Adaptive responses of wild mungbean (Vigna radiata ssp. sublobata) to photo-thermal environment. II. Growth, biomass, and seed yield
Rebetzke, G.J., and Lawn, R.J. (2006) Adaptive responses of wild mungbean (Vigna radiata ssp. sublobata) to photo-thermal environment. II. Growth, biomass, and seed yield. Australian Journal of Agricultural Research, 57 (8). pp. 929-937.
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The leaf growth, dry matter production, and seed yield of 11 wild mungbean (Vigna radiata ssp. sublobata) accessions of diverse geographic origin were observed under natural and artificial photoperiod–temperature conditions, to determine the extent to which genotypic differences could be attributed to adaptive responses to photo-thermal environment. Environments included serial sowings in the field in SE Queensland, complemented by artificial photoperiod extension and controlled-environment growth rooms. Photo-thermal environment influenced leaf growth, total dry matter production (TDM), and seed yield directly, through effects of (mainly cool) temperature on growth, and indirectly, through effects on phenology. In terms of direct effects, leaf production, leaf expansion, and leaf area were all sensitive to temperature, with implied base temperatures higher than usually observed in cultivated mungbean (V. radiata ssp. radiata). Genotypic sensitivity to temperature varied systematically with accession provenance and appeared to be of adaptive significance. In terms of the indirect effects of photo-thermal environment, genotypic and environmental effects on TDM were positively related to changes in total growth duration, and harvest index was negatively related to the period from sowing to flowering, similar to cultivated mungbean. However, seed yield was positively related to the duration of reproductive growth, reflecting the indeterminate growth habit of the wild accessions. As a consequence, the wild accessions are more responsive to favourable environments than typically observed in cultivated mungbean, which is determinate in habit. It is suggested that the introduction of the indeterminate trait into mungbean from the wild subspecies would increase the responsiveness of mungbean to favourable environments, analogous to that of black gram (V. mungo). Although the wild subspecies appeared more sensitive to cool temperature than cultivated mungbean, it may provide a source of tolerance to the warmer temperatures experienced during the wet season in the tropics.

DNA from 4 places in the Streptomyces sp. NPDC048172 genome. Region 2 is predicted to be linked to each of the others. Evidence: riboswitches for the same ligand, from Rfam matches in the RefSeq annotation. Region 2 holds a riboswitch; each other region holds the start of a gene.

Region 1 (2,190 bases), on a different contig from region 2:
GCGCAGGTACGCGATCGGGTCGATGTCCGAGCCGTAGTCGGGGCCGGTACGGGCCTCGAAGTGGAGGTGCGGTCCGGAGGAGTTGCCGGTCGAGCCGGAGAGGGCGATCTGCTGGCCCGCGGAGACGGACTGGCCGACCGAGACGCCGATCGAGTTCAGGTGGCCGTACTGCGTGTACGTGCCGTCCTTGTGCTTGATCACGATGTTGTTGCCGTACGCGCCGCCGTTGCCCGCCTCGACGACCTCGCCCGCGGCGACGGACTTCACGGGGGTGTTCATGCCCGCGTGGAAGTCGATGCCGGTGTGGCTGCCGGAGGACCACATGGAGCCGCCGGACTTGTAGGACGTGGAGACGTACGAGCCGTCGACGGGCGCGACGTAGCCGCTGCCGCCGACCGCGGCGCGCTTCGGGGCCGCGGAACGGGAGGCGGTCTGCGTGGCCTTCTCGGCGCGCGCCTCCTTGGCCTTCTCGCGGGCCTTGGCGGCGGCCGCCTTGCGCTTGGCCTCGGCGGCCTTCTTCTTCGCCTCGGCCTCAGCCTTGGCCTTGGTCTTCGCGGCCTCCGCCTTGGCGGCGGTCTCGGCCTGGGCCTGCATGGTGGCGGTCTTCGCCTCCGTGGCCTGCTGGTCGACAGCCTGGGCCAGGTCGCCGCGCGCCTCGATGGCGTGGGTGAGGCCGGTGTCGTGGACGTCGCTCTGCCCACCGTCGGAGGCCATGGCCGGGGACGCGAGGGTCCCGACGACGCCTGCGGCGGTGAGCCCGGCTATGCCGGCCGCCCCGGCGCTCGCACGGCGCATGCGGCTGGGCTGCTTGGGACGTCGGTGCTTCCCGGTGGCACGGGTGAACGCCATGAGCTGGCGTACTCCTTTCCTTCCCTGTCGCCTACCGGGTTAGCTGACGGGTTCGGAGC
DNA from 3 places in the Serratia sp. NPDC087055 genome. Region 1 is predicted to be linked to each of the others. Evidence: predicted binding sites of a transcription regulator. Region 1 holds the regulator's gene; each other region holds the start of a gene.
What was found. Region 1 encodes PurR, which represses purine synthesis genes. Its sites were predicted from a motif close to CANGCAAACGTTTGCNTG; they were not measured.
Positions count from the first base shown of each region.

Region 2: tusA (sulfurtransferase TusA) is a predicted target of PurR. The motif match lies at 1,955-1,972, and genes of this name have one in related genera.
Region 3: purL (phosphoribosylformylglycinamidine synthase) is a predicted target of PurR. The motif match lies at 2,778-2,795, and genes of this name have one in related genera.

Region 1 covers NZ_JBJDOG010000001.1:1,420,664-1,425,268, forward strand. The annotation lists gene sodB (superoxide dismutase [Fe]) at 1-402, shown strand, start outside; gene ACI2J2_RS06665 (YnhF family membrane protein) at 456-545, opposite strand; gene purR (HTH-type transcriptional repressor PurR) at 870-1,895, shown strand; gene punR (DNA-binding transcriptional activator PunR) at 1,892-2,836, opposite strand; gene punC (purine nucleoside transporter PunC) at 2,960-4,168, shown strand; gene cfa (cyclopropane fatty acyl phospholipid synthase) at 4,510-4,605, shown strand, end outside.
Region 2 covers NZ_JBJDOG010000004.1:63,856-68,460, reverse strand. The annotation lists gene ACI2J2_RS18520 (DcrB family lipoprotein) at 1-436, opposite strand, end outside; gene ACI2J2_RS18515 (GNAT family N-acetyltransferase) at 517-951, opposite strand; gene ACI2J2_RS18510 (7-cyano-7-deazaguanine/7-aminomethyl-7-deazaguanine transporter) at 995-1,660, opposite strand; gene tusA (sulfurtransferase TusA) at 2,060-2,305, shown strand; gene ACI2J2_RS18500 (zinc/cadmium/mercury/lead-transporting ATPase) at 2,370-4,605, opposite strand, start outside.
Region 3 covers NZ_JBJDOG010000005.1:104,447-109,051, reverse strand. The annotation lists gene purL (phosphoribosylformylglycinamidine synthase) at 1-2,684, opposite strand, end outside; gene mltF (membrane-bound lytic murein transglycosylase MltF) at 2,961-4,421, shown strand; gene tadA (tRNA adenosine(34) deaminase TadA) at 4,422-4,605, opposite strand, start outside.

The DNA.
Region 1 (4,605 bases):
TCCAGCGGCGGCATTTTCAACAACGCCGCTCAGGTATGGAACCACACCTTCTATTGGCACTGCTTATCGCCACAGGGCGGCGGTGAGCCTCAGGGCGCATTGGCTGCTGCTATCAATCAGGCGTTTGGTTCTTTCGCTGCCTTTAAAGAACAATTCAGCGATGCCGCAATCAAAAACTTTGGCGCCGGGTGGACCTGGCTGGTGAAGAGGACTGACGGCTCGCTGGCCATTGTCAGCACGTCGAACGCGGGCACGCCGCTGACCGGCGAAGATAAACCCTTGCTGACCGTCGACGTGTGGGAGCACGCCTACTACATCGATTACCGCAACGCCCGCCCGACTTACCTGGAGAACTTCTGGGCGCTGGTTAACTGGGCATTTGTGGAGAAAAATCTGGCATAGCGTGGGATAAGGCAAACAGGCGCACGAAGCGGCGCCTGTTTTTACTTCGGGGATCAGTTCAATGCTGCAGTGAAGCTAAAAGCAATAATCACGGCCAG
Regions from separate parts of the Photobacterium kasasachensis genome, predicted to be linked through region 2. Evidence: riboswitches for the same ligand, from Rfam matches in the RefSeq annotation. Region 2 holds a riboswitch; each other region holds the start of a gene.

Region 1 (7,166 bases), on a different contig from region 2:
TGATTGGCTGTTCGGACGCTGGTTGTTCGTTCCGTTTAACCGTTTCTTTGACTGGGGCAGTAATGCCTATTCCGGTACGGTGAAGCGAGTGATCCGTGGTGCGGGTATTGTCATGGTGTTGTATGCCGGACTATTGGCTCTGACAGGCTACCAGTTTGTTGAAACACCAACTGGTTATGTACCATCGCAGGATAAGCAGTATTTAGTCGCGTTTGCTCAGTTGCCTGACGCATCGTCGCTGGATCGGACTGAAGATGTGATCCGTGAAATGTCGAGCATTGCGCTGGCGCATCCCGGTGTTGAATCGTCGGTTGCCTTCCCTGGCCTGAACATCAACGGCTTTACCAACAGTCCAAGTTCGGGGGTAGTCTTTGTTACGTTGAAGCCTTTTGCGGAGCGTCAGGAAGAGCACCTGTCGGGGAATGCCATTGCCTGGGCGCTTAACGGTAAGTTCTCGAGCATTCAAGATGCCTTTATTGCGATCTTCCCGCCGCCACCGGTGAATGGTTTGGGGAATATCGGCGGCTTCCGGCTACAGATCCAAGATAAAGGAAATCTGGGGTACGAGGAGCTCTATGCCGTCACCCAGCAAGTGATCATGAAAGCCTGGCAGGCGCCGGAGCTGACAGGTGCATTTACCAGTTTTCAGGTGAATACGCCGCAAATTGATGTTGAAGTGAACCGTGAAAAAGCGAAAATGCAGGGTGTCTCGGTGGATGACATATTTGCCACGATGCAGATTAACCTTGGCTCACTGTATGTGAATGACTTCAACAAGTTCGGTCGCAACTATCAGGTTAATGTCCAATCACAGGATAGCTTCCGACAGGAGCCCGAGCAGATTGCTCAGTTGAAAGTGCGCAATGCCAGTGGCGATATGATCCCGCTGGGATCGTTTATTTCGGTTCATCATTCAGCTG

|Item Type:||Article (Refereed Research - C1)|
|Keywords:||cultivar improvement; germplasm resources; plant breeding|
|Date Deposited:||28 Oct 2009 04:48|
|FoR Codes:||07 AGRICULTURAL AND VETERINARY SCIENCES > 0703 Crop and Pasture Production > 070305 Crop and Pasture Improvement (Selection and Breeding) @ 100%|
|SEO Codes:||82 PLANT PRODUCTION AND PLANT PRIMARY PRODUCTS > 8205 Winter Grains and Oilseeds > 820503 Grain Legumes @ 100%|
|Citation Count from Web of Science||